July 18, 1995







A party may file with the Supreme Court a petition to review an adverse decision by the Court of Appeals.  See § 808.10 and Rule 809.62, Stats.

This opinion is subject to further editing.  If published, the official version will appear in the bound volume of the Official Reports.




No.  94-2045



  DISTRICT I           




















                        APPEAL from an order of the circuit court for Milwaukee County:   ROBERT W. LANDRY, Reserve Judge, and PATRICK T. SHEEDY, Judge.[1]  Affirmed.

                        WEDEMEYER, P.J.[2]   George L. Wilson appeals from an order issuing a remedial contempt citation for violating a permanent injunction that was issued on December 10, 1992, enjoining activities of certain abortion protestors at medical clinics throughout the City of Milwaukee.[3]  The injunction prohibits certain named individuals and anyone acting “in concert” with those individuals from engaging in particular activities at medical clinics.  Wilson claims that the trial court erred in issuing a contempt order against him because:  (1) he was not given proper notice of the contempt hearing in violation of due process; (2) he was not informed whether he was cited for violating the December injunction order or the April injunction order; (3) the sanctions imposed were punitive rather than remedial; and (4) the trial court failed to make specific findings regarding what acts constituted “in concert” activity.  Because acceptable notice was provided; because the State indicated Wilson was cited pursuant to the December injunction as more fully captioned by the April injunction order; because the sanctions imposed were remedial; and because there was sufficient evidence of “in concert” activity with one named defendant, this court affirms.[4]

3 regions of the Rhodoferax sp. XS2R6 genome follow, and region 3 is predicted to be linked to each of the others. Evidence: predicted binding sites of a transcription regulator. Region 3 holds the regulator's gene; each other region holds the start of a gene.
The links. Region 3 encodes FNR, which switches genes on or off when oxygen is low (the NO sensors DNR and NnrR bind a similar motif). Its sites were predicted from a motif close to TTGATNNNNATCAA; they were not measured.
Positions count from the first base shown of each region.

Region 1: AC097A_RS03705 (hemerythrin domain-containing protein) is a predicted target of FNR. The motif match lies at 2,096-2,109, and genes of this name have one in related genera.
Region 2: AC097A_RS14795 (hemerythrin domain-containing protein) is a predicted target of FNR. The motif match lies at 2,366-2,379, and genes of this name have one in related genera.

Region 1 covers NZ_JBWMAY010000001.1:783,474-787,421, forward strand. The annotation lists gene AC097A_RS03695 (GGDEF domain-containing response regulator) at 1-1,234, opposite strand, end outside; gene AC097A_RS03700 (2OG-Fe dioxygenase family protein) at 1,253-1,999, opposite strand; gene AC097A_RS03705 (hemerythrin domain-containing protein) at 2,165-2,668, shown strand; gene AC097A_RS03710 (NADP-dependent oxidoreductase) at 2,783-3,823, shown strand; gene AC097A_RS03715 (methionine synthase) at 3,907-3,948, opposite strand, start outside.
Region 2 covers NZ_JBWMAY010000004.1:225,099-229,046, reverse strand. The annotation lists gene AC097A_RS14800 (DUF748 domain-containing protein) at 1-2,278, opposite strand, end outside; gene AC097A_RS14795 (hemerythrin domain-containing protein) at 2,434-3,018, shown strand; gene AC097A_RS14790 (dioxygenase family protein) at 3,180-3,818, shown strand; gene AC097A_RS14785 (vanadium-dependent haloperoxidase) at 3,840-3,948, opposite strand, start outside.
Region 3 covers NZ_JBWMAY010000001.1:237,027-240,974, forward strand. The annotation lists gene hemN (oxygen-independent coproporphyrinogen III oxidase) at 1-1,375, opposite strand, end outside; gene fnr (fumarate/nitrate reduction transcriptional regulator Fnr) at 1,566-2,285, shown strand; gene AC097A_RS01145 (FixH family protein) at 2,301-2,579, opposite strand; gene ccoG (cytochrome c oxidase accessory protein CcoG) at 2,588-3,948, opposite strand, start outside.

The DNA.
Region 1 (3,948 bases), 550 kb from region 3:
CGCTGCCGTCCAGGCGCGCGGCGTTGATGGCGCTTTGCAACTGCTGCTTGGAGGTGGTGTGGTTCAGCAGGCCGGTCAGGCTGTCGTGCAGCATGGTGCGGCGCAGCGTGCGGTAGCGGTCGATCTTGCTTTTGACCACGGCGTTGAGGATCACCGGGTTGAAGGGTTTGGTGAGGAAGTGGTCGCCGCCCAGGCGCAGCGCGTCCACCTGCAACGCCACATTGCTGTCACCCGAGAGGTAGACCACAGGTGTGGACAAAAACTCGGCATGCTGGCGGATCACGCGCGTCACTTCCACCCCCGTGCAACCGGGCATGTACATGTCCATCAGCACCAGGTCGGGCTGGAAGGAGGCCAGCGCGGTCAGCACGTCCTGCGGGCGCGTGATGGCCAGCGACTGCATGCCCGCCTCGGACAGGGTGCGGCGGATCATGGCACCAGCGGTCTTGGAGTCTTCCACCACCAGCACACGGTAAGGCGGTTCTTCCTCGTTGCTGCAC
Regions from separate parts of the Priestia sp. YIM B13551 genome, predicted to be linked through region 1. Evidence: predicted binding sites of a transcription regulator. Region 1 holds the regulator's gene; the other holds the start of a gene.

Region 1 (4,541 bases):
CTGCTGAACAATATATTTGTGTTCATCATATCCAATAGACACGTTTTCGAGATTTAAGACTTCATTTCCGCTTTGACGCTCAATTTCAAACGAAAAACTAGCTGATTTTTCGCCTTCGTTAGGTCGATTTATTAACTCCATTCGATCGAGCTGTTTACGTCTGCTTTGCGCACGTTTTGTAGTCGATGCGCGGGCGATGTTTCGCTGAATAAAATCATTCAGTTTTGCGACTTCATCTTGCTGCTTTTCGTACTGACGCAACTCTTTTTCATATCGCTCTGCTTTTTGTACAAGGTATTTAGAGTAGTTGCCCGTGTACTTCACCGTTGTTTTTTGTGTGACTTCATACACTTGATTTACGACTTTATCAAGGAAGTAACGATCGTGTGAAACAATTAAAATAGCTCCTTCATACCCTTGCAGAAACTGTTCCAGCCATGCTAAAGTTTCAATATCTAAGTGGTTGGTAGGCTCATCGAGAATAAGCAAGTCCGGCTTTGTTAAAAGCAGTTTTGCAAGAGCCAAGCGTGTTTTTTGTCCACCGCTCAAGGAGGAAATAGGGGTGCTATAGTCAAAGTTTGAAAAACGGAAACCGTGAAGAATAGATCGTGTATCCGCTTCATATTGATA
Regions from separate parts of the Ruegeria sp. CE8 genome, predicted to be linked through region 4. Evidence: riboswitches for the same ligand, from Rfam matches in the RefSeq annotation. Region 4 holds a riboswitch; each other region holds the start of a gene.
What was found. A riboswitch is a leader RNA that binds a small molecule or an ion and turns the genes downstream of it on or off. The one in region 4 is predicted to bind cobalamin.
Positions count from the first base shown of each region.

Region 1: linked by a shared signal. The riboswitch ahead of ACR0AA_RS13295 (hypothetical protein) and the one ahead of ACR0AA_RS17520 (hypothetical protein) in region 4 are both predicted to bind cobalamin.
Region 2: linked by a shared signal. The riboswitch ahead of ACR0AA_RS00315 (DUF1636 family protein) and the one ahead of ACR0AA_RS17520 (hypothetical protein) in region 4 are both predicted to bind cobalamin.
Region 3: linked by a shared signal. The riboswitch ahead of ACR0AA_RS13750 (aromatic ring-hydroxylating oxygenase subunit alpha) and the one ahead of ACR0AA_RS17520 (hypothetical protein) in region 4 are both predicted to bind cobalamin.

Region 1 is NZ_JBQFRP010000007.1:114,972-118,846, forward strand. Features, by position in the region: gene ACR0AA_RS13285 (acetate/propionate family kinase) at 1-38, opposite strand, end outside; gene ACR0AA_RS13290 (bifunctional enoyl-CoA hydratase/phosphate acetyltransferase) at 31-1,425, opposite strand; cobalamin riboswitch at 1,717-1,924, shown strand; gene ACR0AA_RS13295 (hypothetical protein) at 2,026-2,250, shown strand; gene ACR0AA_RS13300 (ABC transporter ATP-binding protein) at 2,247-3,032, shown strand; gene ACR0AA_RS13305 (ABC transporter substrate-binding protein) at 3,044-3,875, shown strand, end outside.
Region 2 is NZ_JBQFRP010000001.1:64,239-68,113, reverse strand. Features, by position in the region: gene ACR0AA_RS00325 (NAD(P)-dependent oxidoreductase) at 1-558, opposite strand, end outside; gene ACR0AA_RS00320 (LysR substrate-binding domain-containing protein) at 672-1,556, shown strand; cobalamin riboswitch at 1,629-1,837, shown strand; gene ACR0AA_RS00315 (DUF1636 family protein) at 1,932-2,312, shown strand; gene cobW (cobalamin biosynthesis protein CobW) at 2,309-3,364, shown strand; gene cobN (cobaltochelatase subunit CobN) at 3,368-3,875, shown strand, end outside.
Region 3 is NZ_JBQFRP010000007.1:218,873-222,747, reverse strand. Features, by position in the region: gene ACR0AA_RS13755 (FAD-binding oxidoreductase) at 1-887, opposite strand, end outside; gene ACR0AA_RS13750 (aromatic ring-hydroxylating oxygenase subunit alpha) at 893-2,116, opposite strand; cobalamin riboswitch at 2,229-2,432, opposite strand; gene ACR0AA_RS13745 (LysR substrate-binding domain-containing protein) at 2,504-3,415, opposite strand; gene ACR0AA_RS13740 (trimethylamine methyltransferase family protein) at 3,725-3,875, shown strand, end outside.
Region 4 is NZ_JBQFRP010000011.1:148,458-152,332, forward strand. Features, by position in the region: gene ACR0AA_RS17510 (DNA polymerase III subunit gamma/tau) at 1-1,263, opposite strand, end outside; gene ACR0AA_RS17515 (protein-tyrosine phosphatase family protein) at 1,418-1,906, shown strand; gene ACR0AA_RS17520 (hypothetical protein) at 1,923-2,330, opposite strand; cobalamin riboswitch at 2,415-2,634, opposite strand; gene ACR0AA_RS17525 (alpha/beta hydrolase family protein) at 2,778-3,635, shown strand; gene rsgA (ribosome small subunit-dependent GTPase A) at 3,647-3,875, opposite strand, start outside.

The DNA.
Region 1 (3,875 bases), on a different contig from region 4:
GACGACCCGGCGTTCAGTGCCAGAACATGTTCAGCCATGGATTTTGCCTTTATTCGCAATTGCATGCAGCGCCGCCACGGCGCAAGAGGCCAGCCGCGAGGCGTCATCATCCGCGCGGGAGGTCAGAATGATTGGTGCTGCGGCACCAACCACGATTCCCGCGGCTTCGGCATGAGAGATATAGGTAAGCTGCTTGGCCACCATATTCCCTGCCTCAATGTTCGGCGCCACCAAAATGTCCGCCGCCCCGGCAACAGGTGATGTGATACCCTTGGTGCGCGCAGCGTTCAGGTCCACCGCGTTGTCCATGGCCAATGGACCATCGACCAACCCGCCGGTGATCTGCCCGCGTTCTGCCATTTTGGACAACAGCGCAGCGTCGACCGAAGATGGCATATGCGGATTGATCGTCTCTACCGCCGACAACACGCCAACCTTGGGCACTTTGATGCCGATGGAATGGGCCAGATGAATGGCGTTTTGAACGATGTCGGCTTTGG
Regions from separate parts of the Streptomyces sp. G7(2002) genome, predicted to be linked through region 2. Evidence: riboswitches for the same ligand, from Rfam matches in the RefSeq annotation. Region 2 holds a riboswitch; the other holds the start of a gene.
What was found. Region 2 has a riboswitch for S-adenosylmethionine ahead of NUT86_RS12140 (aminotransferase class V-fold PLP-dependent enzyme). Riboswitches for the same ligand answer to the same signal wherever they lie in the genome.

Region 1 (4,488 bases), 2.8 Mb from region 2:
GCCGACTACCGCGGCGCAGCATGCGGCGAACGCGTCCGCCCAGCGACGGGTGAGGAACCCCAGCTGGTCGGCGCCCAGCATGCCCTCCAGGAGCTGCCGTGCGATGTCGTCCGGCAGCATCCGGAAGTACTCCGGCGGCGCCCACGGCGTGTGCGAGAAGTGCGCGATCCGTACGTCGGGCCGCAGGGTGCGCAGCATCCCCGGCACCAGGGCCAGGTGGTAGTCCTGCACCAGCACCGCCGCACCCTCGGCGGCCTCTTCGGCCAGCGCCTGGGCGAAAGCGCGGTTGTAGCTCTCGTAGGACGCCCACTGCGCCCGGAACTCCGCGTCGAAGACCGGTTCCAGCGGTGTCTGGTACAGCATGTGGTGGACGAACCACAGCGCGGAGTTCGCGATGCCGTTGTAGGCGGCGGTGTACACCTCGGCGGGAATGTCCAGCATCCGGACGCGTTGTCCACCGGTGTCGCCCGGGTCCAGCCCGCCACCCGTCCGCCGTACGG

On December 10, 1992, a Milwaukee trial court issued a permanent injunction order prohibiting certain individuals, and anyone acting in concert with those individuals, from engaging in certain activities at medical clinics that provide abortions.  On April 15, 1993, an order modifying the caption of the December order, to specifically list by name thirty-eight individuals subject to the injunction, was issued.  Matthew Trewhella, John Stambaugh, Daniel Holman and Drew Heiss were among the thirty-eight individuals specifically named in the April injunction order.

                        The injunctions prohibited the named defendants, and anyone acting in concert with a named defendant, from entering a twenty-five-foot buffer zone around clinic entrances and a ten-foot floating personal zone around individuals seeking access to the clinics.

                        On January 6, 1994, Wilson blockaded the entrance to the clinic located at 302 North Jackson Street by sitting in front of the door.  Wilson observed that Trewhella, Stambaugh and Holman were located across the street from where he was sitting.  He denied knowing that Heiss was also present.  Despite his disavowal, a photograph of Heiss speaking to Wilson as he blockaded the door was introduced into evidence at the contempt hearing.

                        The contempt hearing took place on July 27, 1994.  A “Notice of Hearing” was mailed to all parties, except Wilson, on July 18, 1994.  The notice indicates that it was not mailed to Wilson because the court did not have Wilson's address.  The notice also indicates, however, that it was delivered in person to Wilson on July 19, 1994.  Wilson was present in court on the scheduled hearing date.  He claimed that he did not know his contempt hearing was the purpose for the hearing, but expected that the hearing was solely to determine his motion to dismiss the citation.  The trial court denied Wilson's motion to dismiss and instructed all parties that the contempt hearing would commence after lunch.